Friday, January 18, 2008

A Baby Boomer Dreams of Arabian Horses - Rhythm's Story - What Next - Part 4

Part One of the Baby Boomer Series

Rhythm's Story starts here

In yesterday's post I got a bit sidetracked and really didn't tell you much about the two young women visiting my farm. When they got out of the car with Dave, quite frankly, I couldn't believe my eyes. I didn't even know which was which but it really didn't matter.

Just looking at it from the perspective of suitability of horse to rider (one of the judging specifications is amateur owner classes) either of these two would be perfect. The young women were blond, beautiful and petite. I'd guess a size two but then I've never really seen a size two. It's more like a measure of the unattainable to me with my nearly six foot large boned frame so let's just leave it as petite.

You'll have to indulge me here for a moment. I don't even know why this struck me like this, but it did. The first impression I had was they were two beautiful Barbies. Yes, like the doll, and Rhythm was Barbie's horse. You know that kinda hulky masculine horse with all that flowing mane and tail that is made just for Barbie. Or maybe like Prince Charming's horse might be. It did, it struck me like some kind of fairy tale or perfect dream.

Hulky and masculine really is a great description of Rhythm. With his good substance and neck set on as high as it is, he looks much bigger than the reality. When I'd first gotten this inquiry they had actually wanted a bigger horse but presence makes up for size any day. And I had expressed that opinion. If ever there was a perfect matched set of horse and rider on looks alone, this was it. Now we just had to determine if they matched in the more important ways.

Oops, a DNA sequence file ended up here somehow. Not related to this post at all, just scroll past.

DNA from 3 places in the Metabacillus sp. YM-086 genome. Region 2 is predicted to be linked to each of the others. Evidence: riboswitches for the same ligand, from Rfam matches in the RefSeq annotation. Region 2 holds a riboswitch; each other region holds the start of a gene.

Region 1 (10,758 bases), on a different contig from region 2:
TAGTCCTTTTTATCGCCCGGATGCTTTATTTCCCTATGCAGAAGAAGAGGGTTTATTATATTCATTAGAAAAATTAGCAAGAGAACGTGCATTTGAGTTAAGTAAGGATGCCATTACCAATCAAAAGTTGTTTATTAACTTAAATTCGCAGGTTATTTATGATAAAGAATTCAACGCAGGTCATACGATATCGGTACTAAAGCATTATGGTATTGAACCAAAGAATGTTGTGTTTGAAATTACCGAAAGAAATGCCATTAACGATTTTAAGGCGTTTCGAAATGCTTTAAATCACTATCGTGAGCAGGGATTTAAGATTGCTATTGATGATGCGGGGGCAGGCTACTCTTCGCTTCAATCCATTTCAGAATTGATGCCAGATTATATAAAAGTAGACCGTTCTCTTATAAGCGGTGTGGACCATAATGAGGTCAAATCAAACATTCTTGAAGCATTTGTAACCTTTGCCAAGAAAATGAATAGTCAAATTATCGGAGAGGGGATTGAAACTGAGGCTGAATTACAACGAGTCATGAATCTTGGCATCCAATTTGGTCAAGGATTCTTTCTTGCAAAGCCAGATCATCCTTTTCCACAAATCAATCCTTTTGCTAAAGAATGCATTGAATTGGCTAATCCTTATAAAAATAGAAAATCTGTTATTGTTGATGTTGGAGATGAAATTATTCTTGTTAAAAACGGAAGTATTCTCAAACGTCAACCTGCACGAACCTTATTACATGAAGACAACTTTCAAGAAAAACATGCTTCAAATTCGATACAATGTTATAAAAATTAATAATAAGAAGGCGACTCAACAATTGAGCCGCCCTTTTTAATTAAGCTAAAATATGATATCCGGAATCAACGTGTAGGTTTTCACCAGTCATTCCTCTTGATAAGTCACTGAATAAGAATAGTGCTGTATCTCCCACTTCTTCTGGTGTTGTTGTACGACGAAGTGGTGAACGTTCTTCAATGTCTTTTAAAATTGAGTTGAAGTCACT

First off I had to get this Arabian horse out of his stall and out of the barn before we could even think about loading up and heading to the park for a ride. Now, I know that probably doesn't seem like it should be a problem but then you've never personally met Rhythm NOR been in that barn. The combination of the two can be a wreck waiting to happen.

Most of my horses are ok with that narrow aisle. They're pretty much used to clutter and stuff as well. I like them to know how to deal with such things so they don't stress about it at horse shows. So it didn't really bother me when we set it up that way.

Rhythm has never really minded it either. But when he's full of himself, that's when I wish I had more room. Dealing with a bounding, rearing horse in a six foot barn aisle can be tricky sometimes. I'd have put him someplace else, but the darn horse is an escape artist. This stall is the only one that keeps him in. Mostly I think because he likes it.

The aisle is really too narrow. The barn was built to be hay storage not to house horses. I ran out of places to put the creatures. As a result built a couple of smaller stalls in there for temporary use about five years ago. So much for temporary. Hay fills about half of that barn while the aisle and the stalls take up the other half.

I asked the two young woman to clear the aisle way and give me some room, explaining the kind of behavior I expected to see. I even pointed a location far enough away to be safe no matter what type of behavior I got.

Since I had kept Rhythm cooped up for nearly a week, I expected the horse to come bounding and leaping out of the stall. Followed by swinging his butt around once he was outside, then some rearing and pawing the air.

But horses are just like kids I think. The minute you say they will, they won't. It's a written law somewhere, I'm pretty darn sure. Rhythm must know that. Just like the kids, Rhythm didn't!

The horse pretty much walked out like he had manners, well, real, all the time manners. Not just the occasional ones you put on to make a good show for company. Or the ones he has when he's worked on a regular basis.